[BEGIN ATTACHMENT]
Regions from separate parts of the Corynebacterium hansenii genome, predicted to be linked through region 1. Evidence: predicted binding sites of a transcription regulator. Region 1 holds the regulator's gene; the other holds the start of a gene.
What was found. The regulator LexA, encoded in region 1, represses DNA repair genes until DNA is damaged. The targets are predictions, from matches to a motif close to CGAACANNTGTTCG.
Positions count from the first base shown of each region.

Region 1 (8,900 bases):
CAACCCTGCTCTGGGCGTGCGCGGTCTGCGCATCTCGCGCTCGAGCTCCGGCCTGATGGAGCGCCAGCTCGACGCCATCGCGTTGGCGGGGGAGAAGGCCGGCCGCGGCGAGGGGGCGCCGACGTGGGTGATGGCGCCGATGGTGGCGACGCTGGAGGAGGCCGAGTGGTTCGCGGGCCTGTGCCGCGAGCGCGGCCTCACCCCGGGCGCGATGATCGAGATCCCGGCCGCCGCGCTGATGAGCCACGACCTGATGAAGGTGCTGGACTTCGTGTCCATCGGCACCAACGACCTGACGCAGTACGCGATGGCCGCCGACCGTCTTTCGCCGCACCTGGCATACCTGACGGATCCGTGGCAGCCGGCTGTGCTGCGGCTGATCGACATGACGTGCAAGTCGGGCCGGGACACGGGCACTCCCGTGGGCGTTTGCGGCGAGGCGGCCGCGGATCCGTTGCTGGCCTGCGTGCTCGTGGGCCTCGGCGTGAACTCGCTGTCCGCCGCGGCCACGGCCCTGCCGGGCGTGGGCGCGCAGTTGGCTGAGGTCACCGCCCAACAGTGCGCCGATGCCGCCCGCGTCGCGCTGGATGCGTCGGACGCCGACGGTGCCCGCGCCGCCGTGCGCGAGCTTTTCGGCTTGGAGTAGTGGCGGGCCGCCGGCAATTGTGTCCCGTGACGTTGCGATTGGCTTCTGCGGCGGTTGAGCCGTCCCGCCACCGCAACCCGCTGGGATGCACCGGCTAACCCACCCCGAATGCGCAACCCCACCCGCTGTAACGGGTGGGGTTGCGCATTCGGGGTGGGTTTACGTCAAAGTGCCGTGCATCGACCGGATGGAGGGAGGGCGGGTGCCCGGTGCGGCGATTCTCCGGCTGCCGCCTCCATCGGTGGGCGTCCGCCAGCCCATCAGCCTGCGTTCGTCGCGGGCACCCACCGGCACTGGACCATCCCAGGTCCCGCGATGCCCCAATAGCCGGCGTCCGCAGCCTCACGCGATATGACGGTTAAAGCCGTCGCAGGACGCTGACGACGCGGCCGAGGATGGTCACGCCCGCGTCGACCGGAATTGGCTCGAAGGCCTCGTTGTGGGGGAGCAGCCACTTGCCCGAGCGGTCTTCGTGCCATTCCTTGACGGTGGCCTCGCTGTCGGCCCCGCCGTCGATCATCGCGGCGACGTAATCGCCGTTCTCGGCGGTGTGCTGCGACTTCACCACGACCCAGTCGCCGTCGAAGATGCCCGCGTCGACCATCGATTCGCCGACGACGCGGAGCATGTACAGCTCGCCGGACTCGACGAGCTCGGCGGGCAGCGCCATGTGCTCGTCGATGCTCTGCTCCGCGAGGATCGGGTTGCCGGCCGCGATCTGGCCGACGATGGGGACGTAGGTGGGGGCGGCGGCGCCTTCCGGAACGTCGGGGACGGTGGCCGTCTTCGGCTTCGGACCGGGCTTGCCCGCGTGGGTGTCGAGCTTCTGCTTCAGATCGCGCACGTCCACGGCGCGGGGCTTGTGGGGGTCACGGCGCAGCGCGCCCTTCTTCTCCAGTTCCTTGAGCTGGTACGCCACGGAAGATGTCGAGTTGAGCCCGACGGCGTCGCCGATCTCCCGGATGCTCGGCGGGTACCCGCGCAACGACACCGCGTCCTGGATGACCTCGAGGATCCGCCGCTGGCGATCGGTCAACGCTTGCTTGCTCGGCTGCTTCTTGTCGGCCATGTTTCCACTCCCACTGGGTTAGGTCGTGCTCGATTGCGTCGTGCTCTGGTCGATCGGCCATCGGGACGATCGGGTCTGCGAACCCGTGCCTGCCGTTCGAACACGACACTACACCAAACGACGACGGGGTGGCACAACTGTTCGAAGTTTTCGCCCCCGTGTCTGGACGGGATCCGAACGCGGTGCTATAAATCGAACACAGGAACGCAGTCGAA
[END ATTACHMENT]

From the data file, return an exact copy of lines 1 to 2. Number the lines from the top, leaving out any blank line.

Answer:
Regions from separate parts of the Corynebacterium hansenii genome, predicted to be linked through region 1. Evidence: predicted binding sites of a transcription regulator. Region 1 holds the regulator's gene; the other holds the start of a gene.
What was found. The regulator LexA, encoded in region 1, represses DNA repair genes until DNA is damaged. The targets are predictions, from matches to a motif close to CGAACANNTGTTCG.